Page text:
The result—spread-out housing, bland office parks, low-rise offices, and crowded roadways—isn’t just an inconvenience. It’s shaping the Valley’s competitiveness and future prospects. A recent SPUR study, Rethinking the Corporate Campus, interviewed dozens of corporate leaders in Silicon Valley and found that housing and transportation are becoming significant employment issues.
The cost of living in the Valley impacts the cost of labor, leading many firms to bring only their most premium, important workers to the Bay Area and open branch offices in other cities to handle expansion and overflow (A $150,000-a-year engineer, for example, can buy a home in Nashville, or live with five roommates in San Jose). And getting those workers in the Bay to corporate campuses in Silicon Valley often means hour-plus trips on infamous tech shuttles, ferrying younger workers from the San Francisco neighborhoods they prefer.
“Car dependency hasn’t killed the golden goose yet, but the transportation system here is not functioning,” says Grant. “We should be thinking seriously about what that means for our growth engine, if that engine is predicated on a car-oriented urban pattern. There are only so many buses you can run on a congested freeway.”
Google’s potential arrival at Diridon would attempt to address both the transportation and housing issues; additional rail connections to San Francisco and the region would reduce strain on already crowded streets and freeways, while the more dense, urban village expected to spring up around the campus would bring in thousands more housing units.
No Google representative was willing to go on the record to discuss the project. While the company is expanding in the Bay Area and elsewhere, and sees potential in a transit-friendly, walkable, urban campus, it’s still early days. Some of the final plots of land need to be purchased from the city and Santa Clara county, a proposed series of community engagement and dialogue sessions wouldn’t start until next year, and completion of Diridon’s rail upgrades is still years away.
The entire project is a unique and major construction challenge. High-speed rail and Bay Area Rapid Transit (BART) connections are under development and Google would likely ask for upzoning and the ability to construct taller buildings, observers predict (a request complicated by the flight paths of planes landing at nearby Mineta San Jose International Airport, meaning the FAA needs to get involved). A new home for Google likely won’t break ground until at least 2025.
But the size and scope of the project, and the complexities of transportation planning and funding, have created a hurry-up-and-wait situation, where adjacent real estate is already exploding in value due to the Google effect, and local leaders are moving ahead despite significant challenges to threading the needle on transportation and land-use issues.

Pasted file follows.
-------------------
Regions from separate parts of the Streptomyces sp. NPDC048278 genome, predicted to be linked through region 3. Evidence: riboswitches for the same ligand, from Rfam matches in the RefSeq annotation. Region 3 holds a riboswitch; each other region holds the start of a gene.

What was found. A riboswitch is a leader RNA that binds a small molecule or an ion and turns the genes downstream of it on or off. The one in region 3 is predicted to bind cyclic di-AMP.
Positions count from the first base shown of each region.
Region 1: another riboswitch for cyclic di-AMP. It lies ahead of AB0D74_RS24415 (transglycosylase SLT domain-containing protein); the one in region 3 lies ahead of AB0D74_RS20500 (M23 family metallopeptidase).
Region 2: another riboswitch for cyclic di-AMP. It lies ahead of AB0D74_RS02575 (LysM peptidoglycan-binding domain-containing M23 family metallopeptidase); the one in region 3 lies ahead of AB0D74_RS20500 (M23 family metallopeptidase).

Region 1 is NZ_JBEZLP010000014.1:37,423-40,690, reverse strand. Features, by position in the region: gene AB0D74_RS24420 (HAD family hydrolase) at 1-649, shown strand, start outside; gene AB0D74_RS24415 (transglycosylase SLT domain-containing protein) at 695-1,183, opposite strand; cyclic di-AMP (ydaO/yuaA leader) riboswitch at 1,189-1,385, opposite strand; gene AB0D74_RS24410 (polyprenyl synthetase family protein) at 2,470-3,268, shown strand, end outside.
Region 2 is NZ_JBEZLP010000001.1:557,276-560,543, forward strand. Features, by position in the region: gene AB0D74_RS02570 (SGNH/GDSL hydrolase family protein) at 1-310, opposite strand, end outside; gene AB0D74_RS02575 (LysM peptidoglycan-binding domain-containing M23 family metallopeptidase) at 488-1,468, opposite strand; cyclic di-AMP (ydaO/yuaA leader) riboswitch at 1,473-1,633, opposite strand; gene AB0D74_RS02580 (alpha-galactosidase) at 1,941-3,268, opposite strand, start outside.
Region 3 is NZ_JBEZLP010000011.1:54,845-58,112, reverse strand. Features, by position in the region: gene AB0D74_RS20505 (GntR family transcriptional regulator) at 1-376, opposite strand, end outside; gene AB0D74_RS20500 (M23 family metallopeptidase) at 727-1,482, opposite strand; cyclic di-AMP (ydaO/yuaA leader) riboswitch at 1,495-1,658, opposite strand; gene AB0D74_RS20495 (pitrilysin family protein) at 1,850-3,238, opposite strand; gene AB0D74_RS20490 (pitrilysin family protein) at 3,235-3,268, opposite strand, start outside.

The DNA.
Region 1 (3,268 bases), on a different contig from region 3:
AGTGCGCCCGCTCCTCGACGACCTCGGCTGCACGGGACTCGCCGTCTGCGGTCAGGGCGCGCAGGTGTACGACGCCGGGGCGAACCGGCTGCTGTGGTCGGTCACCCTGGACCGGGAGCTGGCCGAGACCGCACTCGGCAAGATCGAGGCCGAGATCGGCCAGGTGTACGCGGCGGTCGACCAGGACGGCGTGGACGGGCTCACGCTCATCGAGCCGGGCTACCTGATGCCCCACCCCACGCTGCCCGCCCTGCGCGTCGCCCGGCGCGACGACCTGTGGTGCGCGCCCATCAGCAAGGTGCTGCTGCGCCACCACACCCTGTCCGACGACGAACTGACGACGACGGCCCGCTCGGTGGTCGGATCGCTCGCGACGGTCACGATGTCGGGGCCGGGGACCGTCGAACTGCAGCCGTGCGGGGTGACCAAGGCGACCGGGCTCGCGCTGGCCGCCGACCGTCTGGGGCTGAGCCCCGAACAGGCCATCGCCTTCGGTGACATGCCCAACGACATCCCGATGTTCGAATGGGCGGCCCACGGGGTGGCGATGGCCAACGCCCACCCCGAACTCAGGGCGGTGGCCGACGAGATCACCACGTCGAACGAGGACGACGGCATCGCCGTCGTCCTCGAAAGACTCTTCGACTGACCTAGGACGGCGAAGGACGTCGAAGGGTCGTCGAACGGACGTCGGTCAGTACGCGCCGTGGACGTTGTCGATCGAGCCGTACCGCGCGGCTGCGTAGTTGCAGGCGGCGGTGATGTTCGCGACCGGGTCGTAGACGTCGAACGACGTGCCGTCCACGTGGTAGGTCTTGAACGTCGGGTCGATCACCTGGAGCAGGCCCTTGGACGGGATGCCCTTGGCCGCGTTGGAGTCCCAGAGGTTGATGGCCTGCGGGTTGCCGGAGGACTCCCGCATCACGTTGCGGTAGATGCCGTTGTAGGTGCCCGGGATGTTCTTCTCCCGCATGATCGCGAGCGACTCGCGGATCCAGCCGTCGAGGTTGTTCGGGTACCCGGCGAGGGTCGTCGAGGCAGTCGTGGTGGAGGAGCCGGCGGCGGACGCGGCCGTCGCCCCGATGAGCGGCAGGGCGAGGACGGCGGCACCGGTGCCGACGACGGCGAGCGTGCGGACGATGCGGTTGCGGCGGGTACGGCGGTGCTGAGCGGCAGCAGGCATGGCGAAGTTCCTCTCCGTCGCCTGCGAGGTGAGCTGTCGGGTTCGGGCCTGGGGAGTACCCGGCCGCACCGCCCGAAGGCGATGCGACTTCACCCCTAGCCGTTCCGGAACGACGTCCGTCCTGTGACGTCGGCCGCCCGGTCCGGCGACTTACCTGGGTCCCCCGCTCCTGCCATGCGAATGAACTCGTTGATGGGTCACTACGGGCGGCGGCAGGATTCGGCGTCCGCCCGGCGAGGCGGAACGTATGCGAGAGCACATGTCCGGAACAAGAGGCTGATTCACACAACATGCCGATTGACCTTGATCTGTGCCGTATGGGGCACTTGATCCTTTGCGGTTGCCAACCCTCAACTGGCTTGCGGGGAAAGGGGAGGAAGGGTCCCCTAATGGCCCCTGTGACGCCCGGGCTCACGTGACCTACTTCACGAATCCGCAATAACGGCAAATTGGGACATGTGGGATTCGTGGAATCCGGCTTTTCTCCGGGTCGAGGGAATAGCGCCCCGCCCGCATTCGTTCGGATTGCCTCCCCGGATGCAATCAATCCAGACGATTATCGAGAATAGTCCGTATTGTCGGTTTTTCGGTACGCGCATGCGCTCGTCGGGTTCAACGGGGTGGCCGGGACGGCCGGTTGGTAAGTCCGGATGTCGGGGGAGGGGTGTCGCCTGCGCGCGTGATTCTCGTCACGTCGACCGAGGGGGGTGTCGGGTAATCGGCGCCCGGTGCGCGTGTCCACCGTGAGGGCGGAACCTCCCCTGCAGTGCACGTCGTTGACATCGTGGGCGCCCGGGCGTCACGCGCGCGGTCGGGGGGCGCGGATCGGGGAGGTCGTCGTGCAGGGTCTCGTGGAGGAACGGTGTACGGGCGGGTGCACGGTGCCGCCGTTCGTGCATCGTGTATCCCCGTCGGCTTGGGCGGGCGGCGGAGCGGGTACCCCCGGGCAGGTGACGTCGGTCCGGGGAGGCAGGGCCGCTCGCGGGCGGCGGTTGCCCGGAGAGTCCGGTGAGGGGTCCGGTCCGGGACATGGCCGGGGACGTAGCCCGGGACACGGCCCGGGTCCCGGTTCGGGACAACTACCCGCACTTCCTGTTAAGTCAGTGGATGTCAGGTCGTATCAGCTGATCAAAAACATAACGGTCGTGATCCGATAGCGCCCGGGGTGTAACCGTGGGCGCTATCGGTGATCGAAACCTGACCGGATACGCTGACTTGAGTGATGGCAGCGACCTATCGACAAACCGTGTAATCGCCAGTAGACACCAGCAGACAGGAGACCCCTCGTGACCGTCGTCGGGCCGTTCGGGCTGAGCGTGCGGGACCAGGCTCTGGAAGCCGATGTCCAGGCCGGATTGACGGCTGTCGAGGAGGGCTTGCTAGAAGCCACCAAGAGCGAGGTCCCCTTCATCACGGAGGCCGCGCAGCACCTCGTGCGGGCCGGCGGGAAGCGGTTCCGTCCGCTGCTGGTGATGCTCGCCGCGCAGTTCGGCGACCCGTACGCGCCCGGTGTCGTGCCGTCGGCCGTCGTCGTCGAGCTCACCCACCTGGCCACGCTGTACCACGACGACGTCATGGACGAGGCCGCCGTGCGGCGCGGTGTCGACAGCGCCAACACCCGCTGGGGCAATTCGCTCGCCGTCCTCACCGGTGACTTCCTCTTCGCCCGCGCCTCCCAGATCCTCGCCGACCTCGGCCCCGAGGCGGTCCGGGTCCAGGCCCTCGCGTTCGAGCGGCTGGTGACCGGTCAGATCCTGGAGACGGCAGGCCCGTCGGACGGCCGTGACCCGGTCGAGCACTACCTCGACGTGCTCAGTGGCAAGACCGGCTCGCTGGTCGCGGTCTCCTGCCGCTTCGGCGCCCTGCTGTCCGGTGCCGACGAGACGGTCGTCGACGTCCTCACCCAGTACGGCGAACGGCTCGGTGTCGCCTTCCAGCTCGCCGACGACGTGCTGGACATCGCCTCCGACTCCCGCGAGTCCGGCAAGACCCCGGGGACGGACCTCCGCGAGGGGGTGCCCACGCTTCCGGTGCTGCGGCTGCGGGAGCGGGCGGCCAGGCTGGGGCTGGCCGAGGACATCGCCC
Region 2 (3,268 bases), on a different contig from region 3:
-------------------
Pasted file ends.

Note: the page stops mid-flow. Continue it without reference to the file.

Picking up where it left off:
Mayor Liccardo jokingly views it as a Moses-like situation; he likely won’t be in office when the station and campus open, so he can only push everyone toward the promised land. Currently, rail is the big question mark. The city and county have already put in billions to fund various rail projects—the county just voted for another $1.5 billion for BART expansion in November—and California has chipped in hundreds of millions for Caltrain electrification. But the federal funding, a not-insignificant $1.5 billion, hasn’t come yet (Liccardo says the application process begins in March), and the lengthy environmental review for rail extensions also lies ahead.
While there are real obstacles, the city, and many investors, are already focused on what could be. Nanci Klein, the city’s deputy director of economic development, believes Diridon can be transformative. With the Google campus coming, San Jose can build bigger and denser, eventually taking much of the city to a comfortable four to six stories and adding additional amenities and parks for an influx of downtown residents.
“I don’t think this is so far off,” says Robert Staedler, an urban planner and principal at the local firm Silicon Valley Synergy. “People say that to take the pressure off community expectations and stop speculation. It’s a clever ruse.”
The downsides to having Google next door
Getting tech and government, not known to work at the same speeds, to collaborate on something this complicated certainly isn’t helped by public fears of the proposed project’s real estate ripple effect.